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Wednesday, December 23, 2020


Trump's order stipulates that new buildings commissioned for the federal government must be "beautiful" and names classical and traditional architecture as the preferred style, but stops short of banning other styles, such as brutalism (pictured above: San Francisco Federal Building). 

Lame duck US president Donald Trump signed an executive order earlier this week insisting all new federal government buildings must be considered "beautiful" and ideally be designed in the classical or traditional style, reports a host of architectural industry trade publications, including dezeen online architecture and design magazine. 

The American Institute of Architects (AIA) says not so fast as it "unequivocally opposes" Trump’s lame duck architecture rules. "Communities should have the right and responsibility to decide for themselves what architectural design best fits their needs," said AIA CEO Robert Ivy. "We look forward to working with president-elect Biden to ensure that," he added. 

To read Trump’s Executive Order Click here. 

AIA Publicly Declares Trump design mandate "appalling"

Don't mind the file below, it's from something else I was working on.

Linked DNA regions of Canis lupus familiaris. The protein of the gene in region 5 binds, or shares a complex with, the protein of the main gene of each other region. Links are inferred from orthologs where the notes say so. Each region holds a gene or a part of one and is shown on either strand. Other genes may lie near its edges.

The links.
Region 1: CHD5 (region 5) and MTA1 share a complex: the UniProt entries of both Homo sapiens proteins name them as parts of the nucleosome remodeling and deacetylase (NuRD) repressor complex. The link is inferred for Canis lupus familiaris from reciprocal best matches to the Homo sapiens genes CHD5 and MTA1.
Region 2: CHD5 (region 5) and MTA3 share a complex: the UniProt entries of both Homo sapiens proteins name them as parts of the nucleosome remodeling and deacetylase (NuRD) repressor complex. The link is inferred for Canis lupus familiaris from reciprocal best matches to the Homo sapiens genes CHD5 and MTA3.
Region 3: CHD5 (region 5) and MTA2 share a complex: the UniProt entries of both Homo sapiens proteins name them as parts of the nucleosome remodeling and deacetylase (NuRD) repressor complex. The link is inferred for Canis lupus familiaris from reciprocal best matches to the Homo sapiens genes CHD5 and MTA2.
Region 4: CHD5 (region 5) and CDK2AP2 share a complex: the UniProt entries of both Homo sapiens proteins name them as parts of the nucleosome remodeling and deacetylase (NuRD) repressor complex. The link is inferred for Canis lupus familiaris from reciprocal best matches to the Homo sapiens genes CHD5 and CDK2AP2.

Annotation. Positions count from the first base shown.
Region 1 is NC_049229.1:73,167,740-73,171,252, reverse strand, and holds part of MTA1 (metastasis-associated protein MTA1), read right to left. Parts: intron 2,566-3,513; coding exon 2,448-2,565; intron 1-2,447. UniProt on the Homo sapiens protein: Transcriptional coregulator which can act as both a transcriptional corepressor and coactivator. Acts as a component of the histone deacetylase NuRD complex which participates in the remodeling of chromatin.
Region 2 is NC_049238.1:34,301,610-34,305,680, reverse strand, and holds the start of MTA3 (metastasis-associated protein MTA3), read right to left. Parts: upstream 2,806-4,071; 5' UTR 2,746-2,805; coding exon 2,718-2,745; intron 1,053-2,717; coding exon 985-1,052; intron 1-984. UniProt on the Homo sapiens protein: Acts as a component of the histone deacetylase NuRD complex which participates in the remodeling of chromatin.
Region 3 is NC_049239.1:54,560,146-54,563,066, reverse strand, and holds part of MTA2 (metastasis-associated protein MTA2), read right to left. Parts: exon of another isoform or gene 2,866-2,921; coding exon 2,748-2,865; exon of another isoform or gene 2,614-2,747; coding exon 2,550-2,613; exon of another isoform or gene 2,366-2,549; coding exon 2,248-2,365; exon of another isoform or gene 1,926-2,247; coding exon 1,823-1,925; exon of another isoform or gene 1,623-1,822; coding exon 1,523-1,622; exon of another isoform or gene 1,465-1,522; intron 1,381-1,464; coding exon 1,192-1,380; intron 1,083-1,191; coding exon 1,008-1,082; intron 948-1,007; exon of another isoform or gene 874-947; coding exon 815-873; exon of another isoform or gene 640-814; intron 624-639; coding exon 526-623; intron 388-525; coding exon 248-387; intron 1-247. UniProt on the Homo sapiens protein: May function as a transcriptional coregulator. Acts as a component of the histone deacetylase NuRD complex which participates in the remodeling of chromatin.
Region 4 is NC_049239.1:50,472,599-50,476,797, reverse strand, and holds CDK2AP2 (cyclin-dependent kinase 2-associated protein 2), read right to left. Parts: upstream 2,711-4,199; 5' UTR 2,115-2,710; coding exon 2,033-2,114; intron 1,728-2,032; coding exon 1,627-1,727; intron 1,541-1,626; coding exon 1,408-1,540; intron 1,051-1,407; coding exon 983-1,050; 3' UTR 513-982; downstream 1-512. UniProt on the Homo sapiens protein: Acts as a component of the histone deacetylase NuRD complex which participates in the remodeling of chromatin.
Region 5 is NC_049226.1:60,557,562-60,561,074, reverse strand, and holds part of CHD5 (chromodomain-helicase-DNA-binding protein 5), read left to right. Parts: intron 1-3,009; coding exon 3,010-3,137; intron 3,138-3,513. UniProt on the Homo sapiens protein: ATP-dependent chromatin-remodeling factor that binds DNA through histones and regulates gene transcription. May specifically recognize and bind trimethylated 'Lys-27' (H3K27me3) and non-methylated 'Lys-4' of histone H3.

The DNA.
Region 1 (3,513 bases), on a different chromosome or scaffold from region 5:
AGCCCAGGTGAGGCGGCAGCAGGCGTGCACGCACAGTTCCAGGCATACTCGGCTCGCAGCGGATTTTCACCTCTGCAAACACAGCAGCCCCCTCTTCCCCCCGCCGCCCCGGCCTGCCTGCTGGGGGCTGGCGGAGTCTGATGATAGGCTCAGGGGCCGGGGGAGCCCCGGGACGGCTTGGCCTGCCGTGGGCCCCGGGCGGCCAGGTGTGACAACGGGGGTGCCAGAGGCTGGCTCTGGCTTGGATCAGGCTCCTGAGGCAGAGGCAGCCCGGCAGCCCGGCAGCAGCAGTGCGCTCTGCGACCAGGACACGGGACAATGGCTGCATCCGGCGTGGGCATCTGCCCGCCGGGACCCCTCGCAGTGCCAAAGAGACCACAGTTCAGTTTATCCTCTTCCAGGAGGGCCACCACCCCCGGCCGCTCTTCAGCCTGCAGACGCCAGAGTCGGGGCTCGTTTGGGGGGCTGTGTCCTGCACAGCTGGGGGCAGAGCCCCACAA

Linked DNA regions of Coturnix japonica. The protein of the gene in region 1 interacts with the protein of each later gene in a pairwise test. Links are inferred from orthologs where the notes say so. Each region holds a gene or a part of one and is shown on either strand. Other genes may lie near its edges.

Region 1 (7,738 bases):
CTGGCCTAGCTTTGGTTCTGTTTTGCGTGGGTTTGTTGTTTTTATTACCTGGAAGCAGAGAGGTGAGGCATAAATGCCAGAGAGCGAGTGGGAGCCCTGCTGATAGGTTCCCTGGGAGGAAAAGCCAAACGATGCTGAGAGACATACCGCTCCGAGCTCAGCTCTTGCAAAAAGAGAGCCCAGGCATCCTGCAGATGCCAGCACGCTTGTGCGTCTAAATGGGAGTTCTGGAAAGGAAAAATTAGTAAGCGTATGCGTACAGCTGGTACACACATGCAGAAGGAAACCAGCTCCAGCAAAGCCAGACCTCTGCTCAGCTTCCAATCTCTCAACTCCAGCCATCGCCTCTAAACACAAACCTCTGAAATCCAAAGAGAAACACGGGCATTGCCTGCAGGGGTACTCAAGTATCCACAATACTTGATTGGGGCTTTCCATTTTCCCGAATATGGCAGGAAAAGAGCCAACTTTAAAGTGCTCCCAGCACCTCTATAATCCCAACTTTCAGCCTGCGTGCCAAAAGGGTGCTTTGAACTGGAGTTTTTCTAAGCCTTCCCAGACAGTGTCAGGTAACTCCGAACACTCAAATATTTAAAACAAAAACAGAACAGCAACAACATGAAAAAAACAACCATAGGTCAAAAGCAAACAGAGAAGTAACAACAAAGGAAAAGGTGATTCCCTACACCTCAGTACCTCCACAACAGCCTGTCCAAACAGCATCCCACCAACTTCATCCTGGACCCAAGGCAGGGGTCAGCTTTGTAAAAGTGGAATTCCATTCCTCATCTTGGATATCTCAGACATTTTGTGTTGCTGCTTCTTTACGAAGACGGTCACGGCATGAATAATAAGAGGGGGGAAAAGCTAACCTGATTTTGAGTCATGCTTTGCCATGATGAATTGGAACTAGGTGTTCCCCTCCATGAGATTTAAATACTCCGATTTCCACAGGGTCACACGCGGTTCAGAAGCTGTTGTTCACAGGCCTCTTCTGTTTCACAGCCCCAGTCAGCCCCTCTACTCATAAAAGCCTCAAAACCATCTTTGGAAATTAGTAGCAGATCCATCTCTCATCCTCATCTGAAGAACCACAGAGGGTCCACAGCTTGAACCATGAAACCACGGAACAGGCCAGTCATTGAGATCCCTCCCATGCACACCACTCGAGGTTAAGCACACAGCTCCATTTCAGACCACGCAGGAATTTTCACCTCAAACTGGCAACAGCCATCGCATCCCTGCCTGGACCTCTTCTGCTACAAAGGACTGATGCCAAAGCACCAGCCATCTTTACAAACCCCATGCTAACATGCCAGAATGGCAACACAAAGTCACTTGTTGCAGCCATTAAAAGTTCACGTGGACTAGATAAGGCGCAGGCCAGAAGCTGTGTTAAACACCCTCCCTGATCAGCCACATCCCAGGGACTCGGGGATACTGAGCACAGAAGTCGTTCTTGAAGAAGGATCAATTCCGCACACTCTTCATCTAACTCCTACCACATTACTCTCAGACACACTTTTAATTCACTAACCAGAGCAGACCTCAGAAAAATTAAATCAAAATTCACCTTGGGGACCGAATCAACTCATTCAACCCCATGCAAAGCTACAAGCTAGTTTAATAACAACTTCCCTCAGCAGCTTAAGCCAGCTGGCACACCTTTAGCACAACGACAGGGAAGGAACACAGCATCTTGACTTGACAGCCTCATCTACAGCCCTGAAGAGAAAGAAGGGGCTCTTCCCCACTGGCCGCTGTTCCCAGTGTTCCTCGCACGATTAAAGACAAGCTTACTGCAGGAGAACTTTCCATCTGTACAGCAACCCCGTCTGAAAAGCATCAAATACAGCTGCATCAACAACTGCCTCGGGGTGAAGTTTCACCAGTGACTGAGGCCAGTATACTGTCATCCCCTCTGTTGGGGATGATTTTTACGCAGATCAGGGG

GUEST BLOG / By India Block, Executive Order on Promoting Beautiful Federal Civic Architecture, the last-minute decree from Trump rails against an "architectural elite" and states that classical and traditional building styles are "the preferred architecture". 

The AIA expressed relief that the final order was less concerning than the draft order published earlier this year, which threatened to ban modernist architecture styles such as brutalism and prompted the AIA to send over 11,000 letters to the White House in protest. 

"Though we are appalled with the administration’s decision to move forward with the design mandate, we are happy the order isn’t as far-reaching as previously thought," said Ivy. 

AIA backs "diversity" in architecture styles Still, the AIA took exception to the executive order's attempt to prescribe architectural styles and establish a new design council that would report to the president. "It inappropriately elevates the design tastes of a few federal appointees over the communities in which the buildings will be placed," the AIA statement said. 

Instead, the AIA said it maintained a "style-neutral" stance on public architecture and remained committed to "diversity" in American architecture. Earlier this month the AIA banned its members from designing spaces for execution or solitary confinement in a move to "dismantle racial injustice".

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